After her battering in Birmingham at the Tory party conference, Liz Truss had a rather better day in Prague on Thursday meeting her fellow statesmen at the inaugural meeting of the European Political Community

Though keen to emphasise her decision to attend was “not about moving closer to Europe”, Truss was obviously eager to reset relations and finally gave the thumbs up to President Macron that he is most definitely a friend after her rather silly comments that the jury is out on whether he is “friend or foe.”

As though anyone every doubted it. Given nearly every European nation apart from Russia and Belarus was in attendance, snubbing the occasion would put Truss in the company of some rather unsavoury characters. 

Discussions between the 44 heads of state who were present on energy, migration and security were seen as being positiive, with Ukrainian President Volodymyr Zelensky attending via video link. Yet Macron was unfairly mocked for calling for “une intimite strategique” – loosely translated as “ strategic intimacy” between nations. While the French may suggest – well, something more intimate – the translation is that he suggests a desire for closer relations.

And so they have. After a meeting “in the margins” of the summit, Macron and Truss have agreed to hold a UK-France summit in France next year. The focus? Energy security, unsurprisingly. With staunch support for the nuclear power station at Sizewell, the two nations want to pursue a shared approach to reducing dependency on Russian hydro-carbons. And the sticky subject of migrants. Britain and France aimed to prioritise sanctioning criminals trafficking vulnerable people, with their respective interior ministers concluding a package of agreements this autumn.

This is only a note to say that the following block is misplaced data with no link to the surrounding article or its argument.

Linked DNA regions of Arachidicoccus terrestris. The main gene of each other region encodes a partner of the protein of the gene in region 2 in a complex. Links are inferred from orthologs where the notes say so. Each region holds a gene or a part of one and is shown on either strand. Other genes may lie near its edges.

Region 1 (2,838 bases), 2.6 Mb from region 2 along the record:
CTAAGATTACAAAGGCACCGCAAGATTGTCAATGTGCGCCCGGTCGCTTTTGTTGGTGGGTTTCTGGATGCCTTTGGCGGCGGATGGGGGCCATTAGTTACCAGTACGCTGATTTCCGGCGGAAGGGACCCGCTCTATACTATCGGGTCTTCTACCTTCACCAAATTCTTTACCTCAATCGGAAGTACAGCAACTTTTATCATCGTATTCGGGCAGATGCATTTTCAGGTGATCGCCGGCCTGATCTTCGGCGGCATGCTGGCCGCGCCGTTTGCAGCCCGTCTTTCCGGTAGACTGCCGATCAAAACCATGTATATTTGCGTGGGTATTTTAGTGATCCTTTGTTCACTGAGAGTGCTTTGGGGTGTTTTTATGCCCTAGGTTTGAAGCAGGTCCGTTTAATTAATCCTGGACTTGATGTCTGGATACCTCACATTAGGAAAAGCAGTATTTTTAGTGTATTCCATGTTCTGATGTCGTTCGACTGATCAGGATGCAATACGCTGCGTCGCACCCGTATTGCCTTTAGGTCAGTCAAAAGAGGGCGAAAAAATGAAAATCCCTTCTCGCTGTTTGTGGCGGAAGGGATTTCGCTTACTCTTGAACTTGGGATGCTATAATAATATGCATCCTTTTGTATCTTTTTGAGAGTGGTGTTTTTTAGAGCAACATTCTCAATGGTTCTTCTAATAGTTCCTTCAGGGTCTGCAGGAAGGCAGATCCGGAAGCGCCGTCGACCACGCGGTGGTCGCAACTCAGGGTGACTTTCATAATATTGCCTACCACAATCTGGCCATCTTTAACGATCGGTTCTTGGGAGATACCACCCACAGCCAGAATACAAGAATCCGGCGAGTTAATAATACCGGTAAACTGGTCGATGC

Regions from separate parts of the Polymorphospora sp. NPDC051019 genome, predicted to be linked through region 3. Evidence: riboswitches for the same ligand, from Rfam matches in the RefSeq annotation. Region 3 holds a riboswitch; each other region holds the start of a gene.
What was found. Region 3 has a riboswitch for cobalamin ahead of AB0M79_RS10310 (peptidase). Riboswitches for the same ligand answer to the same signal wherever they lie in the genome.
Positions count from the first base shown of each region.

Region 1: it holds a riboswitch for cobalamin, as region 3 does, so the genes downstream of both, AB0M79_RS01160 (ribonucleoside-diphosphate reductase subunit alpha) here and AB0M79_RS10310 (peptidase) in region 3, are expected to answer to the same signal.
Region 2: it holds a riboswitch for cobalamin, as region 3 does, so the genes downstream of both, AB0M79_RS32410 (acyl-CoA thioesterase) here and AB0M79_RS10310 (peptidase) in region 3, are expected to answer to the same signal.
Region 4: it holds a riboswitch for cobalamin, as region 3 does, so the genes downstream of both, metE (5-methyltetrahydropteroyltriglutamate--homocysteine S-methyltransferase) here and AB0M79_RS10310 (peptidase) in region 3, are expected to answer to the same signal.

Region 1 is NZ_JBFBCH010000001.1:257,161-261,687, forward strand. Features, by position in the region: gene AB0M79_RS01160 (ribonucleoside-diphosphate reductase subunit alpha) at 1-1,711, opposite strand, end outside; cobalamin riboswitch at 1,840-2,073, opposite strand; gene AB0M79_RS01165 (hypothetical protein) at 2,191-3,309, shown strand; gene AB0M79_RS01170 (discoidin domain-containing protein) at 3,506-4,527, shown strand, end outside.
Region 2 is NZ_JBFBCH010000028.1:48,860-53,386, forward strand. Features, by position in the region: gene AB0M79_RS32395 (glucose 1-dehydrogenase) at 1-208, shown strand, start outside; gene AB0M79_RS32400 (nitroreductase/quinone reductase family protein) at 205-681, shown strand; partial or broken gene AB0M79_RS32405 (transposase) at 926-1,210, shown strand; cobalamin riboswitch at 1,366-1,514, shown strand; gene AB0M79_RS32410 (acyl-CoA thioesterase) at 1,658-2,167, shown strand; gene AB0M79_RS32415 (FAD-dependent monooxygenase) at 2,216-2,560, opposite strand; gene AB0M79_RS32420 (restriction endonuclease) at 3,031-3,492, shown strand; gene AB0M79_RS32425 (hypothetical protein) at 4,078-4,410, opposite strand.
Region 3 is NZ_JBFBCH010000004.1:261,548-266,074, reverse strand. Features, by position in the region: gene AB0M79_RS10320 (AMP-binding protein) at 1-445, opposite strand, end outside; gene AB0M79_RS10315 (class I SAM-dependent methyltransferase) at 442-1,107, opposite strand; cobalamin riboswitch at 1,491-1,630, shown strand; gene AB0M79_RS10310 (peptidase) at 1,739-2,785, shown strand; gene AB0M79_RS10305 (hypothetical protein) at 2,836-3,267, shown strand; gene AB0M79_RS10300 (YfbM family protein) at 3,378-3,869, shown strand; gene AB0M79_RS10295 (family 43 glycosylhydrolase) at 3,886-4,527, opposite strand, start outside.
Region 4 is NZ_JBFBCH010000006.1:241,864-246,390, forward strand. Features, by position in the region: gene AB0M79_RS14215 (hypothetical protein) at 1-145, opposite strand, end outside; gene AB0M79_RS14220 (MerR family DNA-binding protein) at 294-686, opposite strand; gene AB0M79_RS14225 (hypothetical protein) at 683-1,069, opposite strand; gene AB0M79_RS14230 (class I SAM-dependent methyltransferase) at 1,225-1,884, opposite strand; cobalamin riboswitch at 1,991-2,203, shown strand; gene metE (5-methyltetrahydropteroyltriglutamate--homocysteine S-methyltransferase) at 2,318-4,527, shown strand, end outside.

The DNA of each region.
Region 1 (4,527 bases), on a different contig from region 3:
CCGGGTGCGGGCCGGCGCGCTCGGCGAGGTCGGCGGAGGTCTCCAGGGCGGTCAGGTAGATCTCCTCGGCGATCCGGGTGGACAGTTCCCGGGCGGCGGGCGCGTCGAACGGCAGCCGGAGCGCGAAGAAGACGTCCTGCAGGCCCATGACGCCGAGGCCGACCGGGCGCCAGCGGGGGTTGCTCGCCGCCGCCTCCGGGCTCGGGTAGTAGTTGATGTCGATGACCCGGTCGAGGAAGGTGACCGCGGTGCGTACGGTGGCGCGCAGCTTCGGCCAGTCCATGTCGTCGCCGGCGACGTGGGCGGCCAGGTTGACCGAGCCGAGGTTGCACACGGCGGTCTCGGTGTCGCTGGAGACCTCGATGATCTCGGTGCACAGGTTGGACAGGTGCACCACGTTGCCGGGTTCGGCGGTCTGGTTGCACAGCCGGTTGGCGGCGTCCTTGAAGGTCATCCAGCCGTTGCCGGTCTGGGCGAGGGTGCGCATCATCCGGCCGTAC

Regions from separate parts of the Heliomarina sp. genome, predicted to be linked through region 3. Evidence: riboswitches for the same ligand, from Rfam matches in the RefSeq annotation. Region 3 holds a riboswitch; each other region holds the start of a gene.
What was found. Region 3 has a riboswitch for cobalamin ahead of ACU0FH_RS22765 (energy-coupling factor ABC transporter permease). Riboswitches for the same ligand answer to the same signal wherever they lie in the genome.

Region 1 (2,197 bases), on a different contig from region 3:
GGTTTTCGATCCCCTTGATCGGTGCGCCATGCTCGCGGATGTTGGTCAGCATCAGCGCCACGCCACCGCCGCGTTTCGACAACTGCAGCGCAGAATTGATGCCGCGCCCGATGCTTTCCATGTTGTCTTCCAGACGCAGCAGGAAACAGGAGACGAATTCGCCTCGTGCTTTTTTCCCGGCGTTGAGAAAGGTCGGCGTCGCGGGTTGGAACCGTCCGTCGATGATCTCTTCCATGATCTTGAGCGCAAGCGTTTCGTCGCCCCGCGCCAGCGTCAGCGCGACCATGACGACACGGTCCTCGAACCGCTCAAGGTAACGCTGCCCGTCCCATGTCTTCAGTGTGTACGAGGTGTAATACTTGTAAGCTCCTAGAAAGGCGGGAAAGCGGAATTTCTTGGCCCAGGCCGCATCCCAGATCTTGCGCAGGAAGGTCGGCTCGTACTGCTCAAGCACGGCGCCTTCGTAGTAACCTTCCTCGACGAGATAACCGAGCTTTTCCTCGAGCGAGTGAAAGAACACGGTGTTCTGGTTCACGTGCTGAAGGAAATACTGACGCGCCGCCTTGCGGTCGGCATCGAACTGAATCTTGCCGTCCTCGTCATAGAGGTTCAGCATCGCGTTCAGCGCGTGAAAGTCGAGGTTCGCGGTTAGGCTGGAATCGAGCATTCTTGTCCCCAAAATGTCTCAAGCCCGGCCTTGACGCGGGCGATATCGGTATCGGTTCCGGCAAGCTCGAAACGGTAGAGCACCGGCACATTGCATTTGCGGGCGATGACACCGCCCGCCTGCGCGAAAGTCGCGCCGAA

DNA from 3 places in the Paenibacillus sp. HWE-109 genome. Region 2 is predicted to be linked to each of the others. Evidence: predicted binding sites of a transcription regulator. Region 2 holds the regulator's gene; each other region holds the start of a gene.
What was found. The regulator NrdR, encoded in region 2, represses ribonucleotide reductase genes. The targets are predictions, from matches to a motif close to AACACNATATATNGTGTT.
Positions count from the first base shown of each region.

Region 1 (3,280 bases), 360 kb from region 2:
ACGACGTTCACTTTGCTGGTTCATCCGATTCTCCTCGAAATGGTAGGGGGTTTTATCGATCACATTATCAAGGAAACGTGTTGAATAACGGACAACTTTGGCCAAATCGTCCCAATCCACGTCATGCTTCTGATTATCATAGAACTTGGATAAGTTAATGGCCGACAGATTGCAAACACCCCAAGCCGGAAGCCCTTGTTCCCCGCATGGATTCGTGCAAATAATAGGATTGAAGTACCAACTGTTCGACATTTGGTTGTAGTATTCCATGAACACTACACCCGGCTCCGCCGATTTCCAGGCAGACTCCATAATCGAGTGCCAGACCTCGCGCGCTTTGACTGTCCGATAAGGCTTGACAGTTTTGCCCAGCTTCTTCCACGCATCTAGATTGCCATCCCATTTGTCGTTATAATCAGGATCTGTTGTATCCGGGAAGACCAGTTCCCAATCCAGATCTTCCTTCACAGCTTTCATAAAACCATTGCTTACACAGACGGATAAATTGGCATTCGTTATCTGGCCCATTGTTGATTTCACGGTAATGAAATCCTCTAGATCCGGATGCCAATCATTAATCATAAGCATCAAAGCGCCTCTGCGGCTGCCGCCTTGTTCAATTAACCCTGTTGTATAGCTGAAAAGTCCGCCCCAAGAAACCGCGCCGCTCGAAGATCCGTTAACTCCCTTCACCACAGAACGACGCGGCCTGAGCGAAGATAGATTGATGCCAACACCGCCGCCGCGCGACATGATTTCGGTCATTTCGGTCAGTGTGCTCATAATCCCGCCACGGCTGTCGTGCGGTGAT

Yet realpolitik lurked in the shadows of Prague Castle where guests dined on sea bass paired with a 2008 Chardonnay, followed by a main of venison backstrap, calf shank confit and 2018 Frankovka wine, with meringues for desert. Macron’s pledge to strike a deal with the UK on EU-wide migration is seen, according to senior French officials, as conditional on her backing down on the Northern Ireland protocol, which the UK  is trying to rewrite. Given so much of Truss’ support came from her willingness to make changes to the protocol, backing down seems unlikely. Let’s hope this new found intimacy proves fruitful.